Non-Profit or Spectacle?



The story behind the viral fighting channel Streetbeefs and its consequences

By Alex Diamond

Many YouTube channels are run to make money. Yet there remain a number of channels used for the benefit of society. Many nonprofits educate people with short informational videos or teach essential life skills free of charge on YouTube. Christopher “Scarface” Wilmore’s channel, Streetbeefs, is stuck between the two.    

Scarface founded Streetbeefs in 2008 after a dispute that resulted in the death of a friend. This sparked the beginning of Scarface’s “Guns down, Gloves up” campaign, in which those susceptible to gun violence were presented with the opportunity to solve disputes in boxing contests, preventing the sort of disagreement-inspired shootout that could cost lives. Streetbeefs captures the essence of the campaign, “When we started out, it was me filming the fights on a flip phone,” said Scarface, reflecting on the early days of the organization. Those early videos, the first of which was posted on YouTube in 2009, are footage of people solving disputes with their fists. Many are difficult to watch, but Scarface considers them incredibly raw, and in his eyes, they laid the groundwork for the now multimillion-subscriber channel. 

But the channel’s success did not come from the viewer’s appreciation of what they saw. The growth came from the entertainment value of the content – this distinction is at the core of a key conflict within the organization, one focused on the intentions of Streetbeefs. Is Streetbeefs an organization trying to create social change or generate profit?  

The conflict between business and good intentions is often what makes each Streetbeefs video so difficult to watch. In this context, viewers watch artificial entertainment instead of footage of harm-reduction tactics. This is especially true for the bouts involving people with disabilities. Scarface has made it clear that accessibility is an important part of Streetbeefs, saying, “We have had many special circumstances and bouts in our history because, in the end, we’re all wired for combat, and we all need a chance to experience a fight, everybody deserves to experience a fight.” Despite these intentions, these fights can often be reduced to a spectacle. For example, Streetbeefs wheelchair bout between “Gorilla” and “Hell on Wheels” has received over seven hundred thousand views, with many comments taking delight in what they perceived as a joke fight.   

Questions also surround the recent renovations to the venue in which these fights take place, specifically a new cage with three new camera angles. Scarface explained the expansion of his organization, saying, “We have fans, and we need to keep them entertained, keep their attention, and people want the higher quality cameras with more angles,” a justification based on business logic suggesting the move might’ve been financially motivated. This movement towards a more conventional business model can also be seen in the Streetbeefs merchandise store, where people can buy phone cases and tapestries. 

It’s unclear exactly where the profits go. Money cannot be given to contestants, as that would make the bouts illegal unlicensed professional competitions, and upkeep costs for the venue are seemingly low. Even when considering the salaries of paid workers like Scarface himself, this leaves a considerable profit margin.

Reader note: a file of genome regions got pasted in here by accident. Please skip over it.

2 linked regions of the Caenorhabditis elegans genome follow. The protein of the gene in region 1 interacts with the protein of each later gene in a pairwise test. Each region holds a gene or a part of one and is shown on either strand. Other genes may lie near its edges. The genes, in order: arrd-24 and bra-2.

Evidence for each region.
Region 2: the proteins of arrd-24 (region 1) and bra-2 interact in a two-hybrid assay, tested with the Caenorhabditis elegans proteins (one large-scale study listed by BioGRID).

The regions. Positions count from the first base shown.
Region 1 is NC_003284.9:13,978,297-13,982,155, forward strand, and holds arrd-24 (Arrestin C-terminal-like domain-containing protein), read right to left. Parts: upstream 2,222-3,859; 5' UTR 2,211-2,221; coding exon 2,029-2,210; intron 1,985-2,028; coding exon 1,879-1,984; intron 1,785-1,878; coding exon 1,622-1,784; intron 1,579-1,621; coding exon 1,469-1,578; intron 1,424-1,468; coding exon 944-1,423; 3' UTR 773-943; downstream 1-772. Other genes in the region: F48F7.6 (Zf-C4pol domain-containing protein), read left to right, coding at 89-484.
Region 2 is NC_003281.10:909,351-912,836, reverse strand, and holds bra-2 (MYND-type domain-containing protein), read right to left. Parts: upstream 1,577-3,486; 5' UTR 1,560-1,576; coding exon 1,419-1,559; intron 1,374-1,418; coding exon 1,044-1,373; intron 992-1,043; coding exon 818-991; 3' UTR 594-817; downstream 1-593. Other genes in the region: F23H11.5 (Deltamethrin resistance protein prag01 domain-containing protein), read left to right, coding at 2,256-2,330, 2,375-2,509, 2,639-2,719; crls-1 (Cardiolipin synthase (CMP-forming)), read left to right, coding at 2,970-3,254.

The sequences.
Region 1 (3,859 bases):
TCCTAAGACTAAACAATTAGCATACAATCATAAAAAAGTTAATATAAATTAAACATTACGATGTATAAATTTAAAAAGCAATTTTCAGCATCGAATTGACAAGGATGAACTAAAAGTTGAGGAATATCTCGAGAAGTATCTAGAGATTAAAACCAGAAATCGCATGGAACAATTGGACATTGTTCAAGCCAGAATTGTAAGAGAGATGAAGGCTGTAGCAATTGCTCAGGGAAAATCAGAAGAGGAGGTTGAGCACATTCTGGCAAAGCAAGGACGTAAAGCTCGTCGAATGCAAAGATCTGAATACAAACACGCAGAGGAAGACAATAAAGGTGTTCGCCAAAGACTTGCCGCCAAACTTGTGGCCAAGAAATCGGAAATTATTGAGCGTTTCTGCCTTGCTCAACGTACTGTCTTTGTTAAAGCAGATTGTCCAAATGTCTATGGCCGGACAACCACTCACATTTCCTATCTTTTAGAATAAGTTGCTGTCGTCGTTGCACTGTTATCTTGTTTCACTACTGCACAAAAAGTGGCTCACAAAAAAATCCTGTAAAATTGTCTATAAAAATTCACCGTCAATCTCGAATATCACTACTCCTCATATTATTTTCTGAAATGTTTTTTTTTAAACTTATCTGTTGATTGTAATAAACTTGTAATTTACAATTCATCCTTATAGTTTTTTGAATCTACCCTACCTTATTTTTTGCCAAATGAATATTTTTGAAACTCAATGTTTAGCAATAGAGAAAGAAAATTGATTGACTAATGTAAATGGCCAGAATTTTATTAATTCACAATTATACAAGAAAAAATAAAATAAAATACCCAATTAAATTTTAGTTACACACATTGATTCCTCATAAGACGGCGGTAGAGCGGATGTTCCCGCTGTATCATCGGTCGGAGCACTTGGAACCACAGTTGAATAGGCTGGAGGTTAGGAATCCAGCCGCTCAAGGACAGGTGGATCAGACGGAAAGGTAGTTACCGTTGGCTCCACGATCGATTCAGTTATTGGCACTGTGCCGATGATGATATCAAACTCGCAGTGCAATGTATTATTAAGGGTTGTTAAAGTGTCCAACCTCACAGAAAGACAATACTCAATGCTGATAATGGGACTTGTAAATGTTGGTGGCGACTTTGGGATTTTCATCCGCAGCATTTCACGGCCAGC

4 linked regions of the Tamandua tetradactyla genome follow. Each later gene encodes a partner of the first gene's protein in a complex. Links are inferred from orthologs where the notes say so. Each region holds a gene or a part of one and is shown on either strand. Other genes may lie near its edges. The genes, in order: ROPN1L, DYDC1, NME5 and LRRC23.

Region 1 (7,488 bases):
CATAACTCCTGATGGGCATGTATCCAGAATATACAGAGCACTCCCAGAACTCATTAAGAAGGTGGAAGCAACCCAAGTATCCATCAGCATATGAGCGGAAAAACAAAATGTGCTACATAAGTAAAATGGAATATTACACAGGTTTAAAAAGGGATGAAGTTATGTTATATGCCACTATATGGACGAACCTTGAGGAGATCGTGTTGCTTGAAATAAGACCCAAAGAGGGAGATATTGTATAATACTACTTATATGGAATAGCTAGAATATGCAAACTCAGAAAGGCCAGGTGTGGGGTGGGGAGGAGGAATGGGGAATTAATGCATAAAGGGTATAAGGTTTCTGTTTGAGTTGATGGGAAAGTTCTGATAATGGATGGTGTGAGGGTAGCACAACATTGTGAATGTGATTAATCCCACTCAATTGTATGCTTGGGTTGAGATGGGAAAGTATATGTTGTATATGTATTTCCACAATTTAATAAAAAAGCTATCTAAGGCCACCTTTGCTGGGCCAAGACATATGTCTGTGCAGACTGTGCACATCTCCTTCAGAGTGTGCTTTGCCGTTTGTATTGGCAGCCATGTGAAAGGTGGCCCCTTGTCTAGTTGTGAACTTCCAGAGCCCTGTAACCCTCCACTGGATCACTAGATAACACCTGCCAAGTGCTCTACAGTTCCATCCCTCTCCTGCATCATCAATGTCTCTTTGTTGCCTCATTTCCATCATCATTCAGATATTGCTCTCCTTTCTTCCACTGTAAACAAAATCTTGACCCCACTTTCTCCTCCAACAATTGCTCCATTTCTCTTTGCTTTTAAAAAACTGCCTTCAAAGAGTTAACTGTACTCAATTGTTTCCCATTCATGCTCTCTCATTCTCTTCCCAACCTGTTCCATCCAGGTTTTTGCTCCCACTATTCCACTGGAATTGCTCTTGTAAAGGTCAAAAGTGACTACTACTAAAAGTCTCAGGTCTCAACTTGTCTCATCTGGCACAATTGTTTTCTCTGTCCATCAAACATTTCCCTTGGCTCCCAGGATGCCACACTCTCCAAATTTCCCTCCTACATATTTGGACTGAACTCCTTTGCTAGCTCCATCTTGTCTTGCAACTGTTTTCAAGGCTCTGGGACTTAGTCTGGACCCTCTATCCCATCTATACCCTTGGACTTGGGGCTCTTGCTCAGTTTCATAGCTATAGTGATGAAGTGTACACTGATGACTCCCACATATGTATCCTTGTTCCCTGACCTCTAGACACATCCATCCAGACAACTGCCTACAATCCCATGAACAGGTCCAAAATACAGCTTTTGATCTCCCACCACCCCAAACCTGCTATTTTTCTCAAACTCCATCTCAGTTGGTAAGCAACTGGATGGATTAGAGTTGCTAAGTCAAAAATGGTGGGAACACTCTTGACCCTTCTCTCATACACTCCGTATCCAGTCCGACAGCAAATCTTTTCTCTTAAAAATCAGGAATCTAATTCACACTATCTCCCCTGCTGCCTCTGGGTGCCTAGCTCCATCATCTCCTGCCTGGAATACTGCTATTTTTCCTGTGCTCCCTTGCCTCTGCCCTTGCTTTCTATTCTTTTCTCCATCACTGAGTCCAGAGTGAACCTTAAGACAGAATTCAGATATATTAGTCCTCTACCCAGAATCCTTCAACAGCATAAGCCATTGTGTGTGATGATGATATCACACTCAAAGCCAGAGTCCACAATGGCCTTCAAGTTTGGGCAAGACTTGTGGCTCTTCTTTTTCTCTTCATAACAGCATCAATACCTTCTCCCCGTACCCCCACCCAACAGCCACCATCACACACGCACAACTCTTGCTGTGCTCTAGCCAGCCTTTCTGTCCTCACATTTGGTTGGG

Scarface himself countered these points of potential financial gain with comparisons to other fight club organizations, most of which weren’t founded with social change in mind or haven’t made nearly as much of an impact on their communities. Furthermore, Streetbeefs claims to be safer than these other organizations. Scarface was quick to make this point, saying, “Y’know, with these other fight clubs, safety is an afterthought.” He was especially focused on the use of concrete floors for fights, a recent phenomenon to which he is deeply opposed, saying, “It’s dangerous, and it’s just stupid.” This focus on safety is at the core of Scarface’s philosophy, as he said, “The first question I always ask is ‘Is it safe?’ and if it’s not, I make it safe. The biggest fear I have is some kid dying in our cage.” He added to this, claiming, “We’re head and shoulders above the other fight clubs in terms of safety.” These words aren’t empty. Even in early videos, volunteer doctors were present to clean cuts and ensure the fights were as safe as possible – that is to say, for an underground street fight to be safe.

Whether or not their founder emphasizes safety, participant health remains a concern. With each viral knockout or uppercut, a fighter is receiving a severe blow to the head, and in the words of CTE researcher at Boston University Stephanie Gil, “with any severe blow to the head or head injury, it can lead to devastating effects.” Chronic traumatic encephalopathy or CTE, is a degenerative condition that occurs as a result of repetitive impacts on the head and can lead to symptoms similar to Alzheimer’s disease, such as memory loss, mood swings, difficulty thinking, and increased confusion.  

Gil continues, stating that “the effects can be in the short term with headaches and things like that or even long term severe cognitive impairment and changes in mood, it can have life-altering effects physically and psychologically.” These repercussions are worse for those who participate in multiple bouts, for example, “Vandall,” a recurring star on the channel, has participated in 22 Streetbeefs fights, putting him at possible risk of CTE.
Despite the best efforts of Scarface, Streetbeefs may continue to be seen as a dangerous institution. Controversy still surrounds the surface the fights take place on, and  the quality of the arena. Every contestant may still be at risk of life-changing injury.

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